I’ve installed Live Chat on the Web sites of a number of clients. Most of those clients — especially those who hadn’t used Live Chat themselves as “consumers” — initially pushed back when I suggested they offer this particular form of customer service.
They had lots of common preconceptions.
Now that I have a fair amount of experience as a Live Chat “agent” under my belt (I provide Live Chat support on behalf of most of these clients), I can tell you that most of those preconceptions were misconceptions.
Here’s what I’ve learned about Live Chat, in no particular order.
Note that my experience to date is with low- to medium-traffic Web sites with small or no online ecommerce. Although my descriptions of how the software works is based primarily on my experience with the Tawk.to Live Chat system, most Live Chat systems offer the same basic functionality. (A few years ago I wrote about Tawk.to here: Offer Live Chat for Enhanced Customer Engagement and Sales.)
1. Live Chat isn’t a prison sentence.
Installing Live Chat on your Web site doesn’t mean you must be available 24x7x365.
You can monitor and respond to inquiries on whatever schedule you want — or no schedule at all.
When you can’t or don’t want to be “on duty”, you can place the system into email mode. In email mode, when visitors want to initiate chats, they’ll fill out a form, and the contents will be sent as an email to designated parties.
Another off-duty option is to turn the lights off and pull the shades down. In other words, you can hide that little “Let’s Chat” bug in the corner, and no one will be the wiser.
And if you choose to stay “on-duty”, you’re not restricted to sitting at your desk, because…
2. You can serve your visitors even easier with your smart phone.
Although the smartphone apps for these chat services are more limited than their desktop counterparts, there’s still plenty you can manage when mobile. What’s more, with text-to-talk software (like Siri on iOS), it’s actually easier to chat with my visitors from my iPhone. As long as auto-correct doesn’t do too much damage, that is.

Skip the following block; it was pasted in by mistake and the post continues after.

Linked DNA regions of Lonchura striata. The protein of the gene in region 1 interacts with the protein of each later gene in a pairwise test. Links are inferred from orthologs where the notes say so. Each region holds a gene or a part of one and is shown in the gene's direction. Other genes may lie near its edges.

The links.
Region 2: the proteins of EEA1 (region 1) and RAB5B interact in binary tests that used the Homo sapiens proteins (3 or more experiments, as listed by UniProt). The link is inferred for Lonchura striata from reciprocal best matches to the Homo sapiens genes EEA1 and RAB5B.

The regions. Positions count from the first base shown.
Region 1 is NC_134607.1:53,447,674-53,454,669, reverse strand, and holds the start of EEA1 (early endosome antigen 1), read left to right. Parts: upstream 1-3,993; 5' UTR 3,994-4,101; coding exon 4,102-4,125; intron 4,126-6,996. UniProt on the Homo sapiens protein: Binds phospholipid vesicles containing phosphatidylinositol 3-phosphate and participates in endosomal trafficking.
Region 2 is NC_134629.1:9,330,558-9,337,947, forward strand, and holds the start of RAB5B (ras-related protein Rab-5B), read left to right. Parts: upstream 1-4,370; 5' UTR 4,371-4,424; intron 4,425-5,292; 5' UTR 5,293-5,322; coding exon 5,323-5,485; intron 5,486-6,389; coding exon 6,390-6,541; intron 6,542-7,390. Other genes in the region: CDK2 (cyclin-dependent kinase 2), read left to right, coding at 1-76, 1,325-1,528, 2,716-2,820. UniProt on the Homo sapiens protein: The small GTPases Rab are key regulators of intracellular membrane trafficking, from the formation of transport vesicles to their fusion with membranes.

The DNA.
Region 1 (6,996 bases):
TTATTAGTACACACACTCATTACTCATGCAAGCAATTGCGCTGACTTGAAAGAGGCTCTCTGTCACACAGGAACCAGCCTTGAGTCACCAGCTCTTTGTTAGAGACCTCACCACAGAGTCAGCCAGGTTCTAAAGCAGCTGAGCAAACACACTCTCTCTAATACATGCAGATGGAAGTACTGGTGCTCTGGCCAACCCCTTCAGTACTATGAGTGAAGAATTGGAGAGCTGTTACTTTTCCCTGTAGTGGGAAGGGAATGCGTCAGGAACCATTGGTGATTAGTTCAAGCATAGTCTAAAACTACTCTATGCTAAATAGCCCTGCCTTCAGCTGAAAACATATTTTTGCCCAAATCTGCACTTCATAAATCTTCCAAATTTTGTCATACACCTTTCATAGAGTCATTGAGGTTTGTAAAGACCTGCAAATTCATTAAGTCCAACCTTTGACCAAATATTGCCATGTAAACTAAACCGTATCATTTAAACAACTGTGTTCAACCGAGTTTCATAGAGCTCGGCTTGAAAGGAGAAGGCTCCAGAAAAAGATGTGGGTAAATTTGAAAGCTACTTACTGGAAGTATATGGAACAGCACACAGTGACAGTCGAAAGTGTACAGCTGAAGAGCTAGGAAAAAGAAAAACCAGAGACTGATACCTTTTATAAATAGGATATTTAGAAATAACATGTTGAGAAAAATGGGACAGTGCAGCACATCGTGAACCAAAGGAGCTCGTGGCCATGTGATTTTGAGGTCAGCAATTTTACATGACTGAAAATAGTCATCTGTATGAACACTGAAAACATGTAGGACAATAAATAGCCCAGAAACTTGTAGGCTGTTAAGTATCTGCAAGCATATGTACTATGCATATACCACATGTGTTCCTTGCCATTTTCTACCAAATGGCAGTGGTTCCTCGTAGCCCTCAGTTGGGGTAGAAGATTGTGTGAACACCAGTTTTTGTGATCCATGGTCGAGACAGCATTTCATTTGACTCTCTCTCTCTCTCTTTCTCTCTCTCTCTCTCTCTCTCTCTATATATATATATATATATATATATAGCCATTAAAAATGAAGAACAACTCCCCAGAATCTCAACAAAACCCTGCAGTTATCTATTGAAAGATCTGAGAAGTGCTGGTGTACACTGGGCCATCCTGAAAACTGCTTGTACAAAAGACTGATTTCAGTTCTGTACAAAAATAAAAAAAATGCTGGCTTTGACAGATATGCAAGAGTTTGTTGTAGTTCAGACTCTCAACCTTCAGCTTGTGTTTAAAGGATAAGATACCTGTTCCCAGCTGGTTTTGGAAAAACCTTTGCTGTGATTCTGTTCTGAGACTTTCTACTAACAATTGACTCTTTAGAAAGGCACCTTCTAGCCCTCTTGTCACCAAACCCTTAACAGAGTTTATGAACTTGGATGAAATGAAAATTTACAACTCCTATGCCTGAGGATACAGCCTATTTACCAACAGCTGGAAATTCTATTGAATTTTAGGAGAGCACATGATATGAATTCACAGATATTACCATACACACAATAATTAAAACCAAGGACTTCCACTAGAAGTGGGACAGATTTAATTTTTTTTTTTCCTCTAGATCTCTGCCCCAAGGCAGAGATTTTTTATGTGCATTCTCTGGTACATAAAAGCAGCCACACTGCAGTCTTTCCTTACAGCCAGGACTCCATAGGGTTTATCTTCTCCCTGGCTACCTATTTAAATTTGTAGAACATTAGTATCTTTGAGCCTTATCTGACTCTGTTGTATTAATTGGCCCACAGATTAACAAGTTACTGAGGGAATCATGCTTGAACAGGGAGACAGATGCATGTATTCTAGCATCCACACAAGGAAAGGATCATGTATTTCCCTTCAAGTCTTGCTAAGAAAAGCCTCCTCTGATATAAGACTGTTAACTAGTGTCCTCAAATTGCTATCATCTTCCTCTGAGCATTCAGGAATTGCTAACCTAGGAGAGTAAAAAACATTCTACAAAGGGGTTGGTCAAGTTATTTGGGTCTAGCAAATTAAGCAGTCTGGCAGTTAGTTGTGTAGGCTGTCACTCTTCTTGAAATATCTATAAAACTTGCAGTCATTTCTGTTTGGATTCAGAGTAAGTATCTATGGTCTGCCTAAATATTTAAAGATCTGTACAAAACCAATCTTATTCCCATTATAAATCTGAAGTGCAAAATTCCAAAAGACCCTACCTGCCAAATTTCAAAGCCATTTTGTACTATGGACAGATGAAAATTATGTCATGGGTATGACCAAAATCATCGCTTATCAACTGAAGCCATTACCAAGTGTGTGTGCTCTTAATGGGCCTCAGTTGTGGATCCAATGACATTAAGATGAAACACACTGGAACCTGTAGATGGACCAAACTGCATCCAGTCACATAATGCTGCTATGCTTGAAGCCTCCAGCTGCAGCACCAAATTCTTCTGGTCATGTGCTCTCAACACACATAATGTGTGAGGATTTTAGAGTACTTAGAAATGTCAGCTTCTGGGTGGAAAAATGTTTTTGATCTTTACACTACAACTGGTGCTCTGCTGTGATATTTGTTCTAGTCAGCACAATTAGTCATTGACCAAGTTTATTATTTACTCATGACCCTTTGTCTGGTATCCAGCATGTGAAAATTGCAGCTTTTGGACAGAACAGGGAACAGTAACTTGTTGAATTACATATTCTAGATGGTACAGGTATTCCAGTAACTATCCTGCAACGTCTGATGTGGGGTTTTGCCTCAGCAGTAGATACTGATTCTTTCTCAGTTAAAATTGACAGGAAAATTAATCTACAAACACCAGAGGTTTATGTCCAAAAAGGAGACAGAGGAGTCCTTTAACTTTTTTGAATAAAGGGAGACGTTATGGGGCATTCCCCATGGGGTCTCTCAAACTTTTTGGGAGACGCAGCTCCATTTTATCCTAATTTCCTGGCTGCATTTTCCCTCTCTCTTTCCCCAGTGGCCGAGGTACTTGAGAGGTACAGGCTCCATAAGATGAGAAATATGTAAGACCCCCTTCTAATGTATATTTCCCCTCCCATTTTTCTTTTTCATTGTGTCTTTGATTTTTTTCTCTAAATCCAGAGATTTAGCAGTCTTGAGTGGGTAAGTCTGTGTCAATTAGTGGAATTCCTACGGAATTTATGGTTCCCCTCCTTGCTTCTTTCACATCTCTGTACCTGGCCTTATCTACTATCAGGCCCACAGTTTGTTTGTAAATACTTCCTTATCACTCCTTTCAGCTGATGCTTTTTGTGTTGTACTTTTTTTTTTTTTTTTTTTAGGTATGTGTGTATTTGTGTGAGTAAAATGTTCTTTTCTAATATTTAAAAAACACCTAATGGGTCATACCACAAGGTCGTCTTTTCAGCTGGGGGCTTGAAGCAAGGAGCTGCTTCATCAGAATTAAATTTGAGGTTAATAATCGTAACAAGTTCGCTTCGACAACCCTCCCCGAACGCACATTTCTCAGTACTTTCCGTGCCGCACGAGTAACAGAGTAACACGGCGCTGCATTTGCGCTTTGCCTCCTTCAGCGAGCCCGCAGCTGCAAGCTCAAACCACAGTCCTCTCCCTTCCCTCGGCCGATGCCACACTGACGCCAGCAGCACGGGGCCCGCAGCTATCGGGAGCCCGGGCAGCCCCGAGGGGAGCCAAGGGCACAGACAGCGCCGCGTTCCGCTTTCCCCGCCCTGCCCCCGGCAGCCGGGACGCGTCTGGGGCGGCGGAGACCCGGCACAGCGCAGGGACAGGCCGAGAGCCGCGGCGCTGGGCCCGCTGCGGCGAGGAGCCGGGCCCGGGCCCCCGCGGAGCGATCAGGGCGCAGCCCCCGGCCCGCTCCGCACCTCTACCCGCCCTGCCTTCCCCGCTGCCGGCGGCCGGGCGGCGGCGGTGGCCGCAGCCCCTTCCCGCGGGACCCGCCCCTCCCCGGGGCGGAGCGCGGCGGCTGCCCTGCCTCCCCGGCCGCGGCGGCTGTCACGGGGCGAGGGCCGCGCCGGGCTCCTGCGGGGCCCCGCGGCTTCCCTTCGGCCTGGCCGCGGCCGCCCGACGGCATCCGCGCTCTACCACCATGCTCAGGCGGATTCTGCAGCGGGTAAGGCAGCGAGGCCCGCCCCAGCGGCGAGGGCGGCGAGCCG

3. You’re probably not going to be swamped with inquiries.
Unless you’ve got an extremely high-traffic site and have an online store with lots of products, you’re probably not going to engage in that many chats. Activity levels can spike if you’re offering a special promotion that’s about to expire or you’re about to close registration for a Webinar; but most of the time the traffic will be very manageable.
4. People don’t read.
Okay, this isn’t a lesson I learned from Live Chat. I’ve known this for a long time. But serving as a Live Chat agent has reinforced the lesson.
I can’t tell you how many times I’ve gotten a chat request from someone who wants to know the email address of the president of the company, even though that someone is currently viewing the “Contact Us” page which prominently displays the email address of the president of the company. (How do I know this? Because the Live Chat monitoring screen shows you the pages your visitors are navigating through.)
I simply reply with the president’s email address and a link — “for future reference” — to the very page the visitor is currently on (not letting on I know he/she is currently there).
I don’t bemoan the fact that my visitors don’t read. Instead, I take is as confirmation of another lesson of Live Chat:
5. People crave immediate real-time human contact.
Live Chat is real-time human contact*. And sometimes all it takes to get people to make those calls or send those emails is a little bit of cordial human contact advising them to do so.
*Yes, Live Chat software can use automated responses and bots. But if you don’t overdo that stuff (and you shouldn’t), your humanity will shine through.
6. Surrogate agents can do just fine.
Your agents (the people monitoring and responding to inquiries) don’t have to be employees of your organization or even terribly knowledgeable about what it does or how it works. This may sound like heresy. But it’s worked for me. Time and again.
My most active Live Chat site is one for a private school for whom I’ve been doing Web work for years. So I am fairly familiar with the school’s operation. But I’m definitely not qualified — and not authorized — to definitively answer many of the questions people submit.
So what do I do when people ask me questions I can’t answer?
First of all, I greet them cordially and like a human.
When necessary, I’ll paraphrase their questions for clarification.
For simple questions, and whenever possible, I’ll research the answers on the client’s Web site and pass them along.
For more complex issues, I’ll ultimately end up doing 2 things:
- giving visitors the telephone numbers and email addresses of the people who will have the answers; and
- trying to obtain their contact information so that the proper school officials can contact them.
Invariably, these people are grateful and happy.
7. Most visitors just need a little nudge to make that call or send that email.
I’m repeating myself from Lesson #5, but this bears repeating. Just because people are surfing the Web doesn’t mean they don’t seek real-time human interaction. Sometimes, a timely and cordial reply to a Live Chat request is all it takes to keep that visitor from going elsewhere.